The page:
The Death of Christ

 •  4 min. read  •  grade level: 12
The date of the crucifixion is much disputed. As our Lord slipped, as it were, into the world unobserved, so He was cast out unheeded and almost unrecorded. It matters comparatively little to fix a date to it, though it was the greatest event this world ever can witness, unless it be to see in it the fulfillment of the prophecy of the Seventy Weeks: far more important that reader and writer should believe that in that death their sins were atoned for, and forever put away. But believing and knowing this, we may ask, When was it that our Lord was crucified?
As has been observed before, nearly all Christians have, as it were, instinctively concluded that our Lord lived on the earth about thirty-three and a half years, and yet, curiously enough all our reference Bibles give the dates thus:
The birth of Christ ———B.C. 4
The crucifixion ———A.D. 33
Being 37 years, or, at least, 36 years.
It has been attempted to decide the length of Christ’s ministry by counting the Passovers mentioned in the gospels. But this would not decide it, because we are not sure that every passover is recorded, though all may be pointed out.
We have seen it as most probable that our Lord was baptized but a short time before a Passover; and they would perhaps stand thus: -
We say “perhaps,” because the second is not called the passover, but “a feast,” and it may or may not have been the passover.
But nothing really hangs on the point, because if not the passover, there may have been another which is not named in John’s gospel, as the first and third are not named in the other gospels.
Again, it has been made a great element in this inquiry to ascertain on what day of the week the 14th of Nisan fell in the various years near the supposed date, and then fix on the one that fell on a Friday as the true one.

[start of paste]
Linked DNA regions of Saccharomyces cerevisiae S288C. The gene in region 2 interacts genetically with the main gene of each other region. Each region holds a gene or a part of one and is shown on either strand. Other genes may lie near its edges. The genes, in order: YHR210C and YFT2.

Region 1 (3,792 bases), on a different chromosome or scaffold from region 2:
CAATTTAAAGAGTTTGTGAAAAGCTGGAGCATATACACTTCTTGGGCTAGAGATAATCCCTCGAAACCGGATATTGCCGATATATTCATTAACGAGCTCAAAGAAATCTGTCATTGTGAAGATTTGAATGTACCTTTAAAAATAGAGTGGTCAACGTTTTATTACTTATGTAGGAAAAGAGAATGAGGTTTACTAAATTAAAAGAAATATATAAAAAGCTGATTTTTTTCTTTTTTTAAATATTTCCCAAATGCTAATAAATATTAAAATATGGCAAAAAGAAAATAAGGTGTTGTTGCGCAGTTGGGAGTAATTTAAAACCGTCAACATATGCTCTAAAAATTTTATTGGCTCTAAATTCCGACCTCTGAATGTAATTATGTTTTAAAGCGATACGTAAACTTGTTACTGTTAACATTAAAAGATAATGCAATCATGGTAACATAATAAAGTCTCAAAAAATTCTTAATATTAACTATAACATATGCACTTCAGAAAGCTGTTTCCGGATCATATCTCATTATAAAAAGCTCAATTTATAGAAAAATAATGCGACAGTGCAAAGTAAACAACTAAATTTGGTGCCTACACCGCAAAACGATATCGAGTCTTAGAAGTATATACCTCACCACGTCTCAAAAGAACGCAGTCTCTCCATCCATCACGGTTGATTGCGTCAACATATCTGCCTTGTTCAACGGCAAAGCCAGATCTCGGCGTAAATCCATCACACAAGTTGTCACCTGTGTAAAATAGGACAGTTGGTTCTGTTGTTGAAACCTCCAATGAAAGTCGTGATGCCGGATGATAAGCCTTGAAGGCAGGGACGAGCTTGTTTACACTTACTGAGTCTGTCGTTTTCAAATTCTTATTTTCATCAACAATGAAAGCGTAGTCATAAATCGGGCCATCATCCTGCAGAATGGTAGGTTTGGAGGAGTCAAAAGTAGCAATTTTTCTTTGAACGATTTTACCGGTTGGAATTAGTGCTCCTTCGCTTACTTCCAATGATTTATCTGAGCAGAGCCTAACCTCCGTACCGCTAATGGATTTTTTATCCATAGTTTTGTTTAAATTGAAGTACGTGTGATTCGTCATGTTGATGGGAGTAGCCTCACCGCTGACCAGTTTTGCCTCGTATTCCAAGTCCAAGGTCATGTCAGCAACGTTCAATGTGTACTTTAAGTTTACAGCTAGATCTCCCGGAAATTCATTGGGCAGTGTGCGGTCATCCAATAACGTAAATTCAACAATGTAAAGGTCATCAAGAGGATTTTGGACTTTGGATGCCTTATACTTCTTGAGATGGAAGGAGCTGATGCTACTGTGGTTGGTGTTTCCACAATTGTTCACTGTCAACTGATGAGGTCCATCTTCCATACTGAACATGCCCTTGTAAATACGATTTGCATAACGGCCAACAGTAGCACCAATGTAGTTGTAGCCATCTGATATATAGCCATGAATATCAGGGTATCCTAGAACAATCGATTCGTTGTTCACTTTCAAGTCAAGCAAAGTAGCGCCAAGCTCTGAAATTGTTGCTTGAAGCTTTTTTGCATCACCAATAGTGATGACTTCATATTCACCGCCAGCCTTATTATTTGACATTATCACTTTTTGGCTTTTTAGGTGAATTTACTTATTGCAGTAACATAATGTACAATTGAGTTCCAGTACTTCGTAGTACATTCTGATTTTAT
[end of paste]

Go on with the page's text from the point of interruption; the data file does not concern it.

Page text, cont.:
But surely such a calculation is perfectly useless, knowing as we do that they had no such corresponding reckoning. We know that their months did not make a full year, and that an extra month was occasionally added; and, therefore, unless we can ascertain exactly when about that time this additional month was added, we cannot even get an approximate date. (See the Jewish months, p. 28.) It is obvious, therefore, that all such calculations are only a waste of time.
We have already seen that in interpreting the Seventy Weeks (page 17), Messiah was to be cut off after sixty-nine weeks, and that this pointed to A.D. 29 for the crucifixion.
In confirmation of the date given for the commencement of the Seventy Weeks (B.C. 455) a writer says, “It is satisfactory to know that the idea entertained by Archbishop Usher, of dating the commencement of Artaxerxes’ reign nine years earlier than the canon of Ptolemy allows, grounded upon what Thucydides says of Themistocles’ flight to Persia, has been confirmed by hieroglyphic inscriptions in Egypt, showing that Artaxerxes was associated with his father in the twelfth year of Xerxes’ reign, so that there ought to be no longer any doubt respecting that famous prophecy of Daniel, so far at least as regards the crucifixion.”
Early Christian writers confidently appeal to a document which they call “The Acts of Pilate,” and which is supposed to have recorded the trial and death of Christ, and these “Acts” point to the same date, A.D. 29.
With common consent, the Latin Fathers relate that the crucifixion was in the year when the two Gemini were consuls. This is also A.D. 29.
Clement and Origen give the destruction of Jerusalem as forty-two years after the crucifixion. The destruction was A.D. 70, and this goes to prove that the crucifixion could not have been later than 29.
From all this evidence we feel justified in concluding that the death of our Lord took place at the Passover in A.D. 29.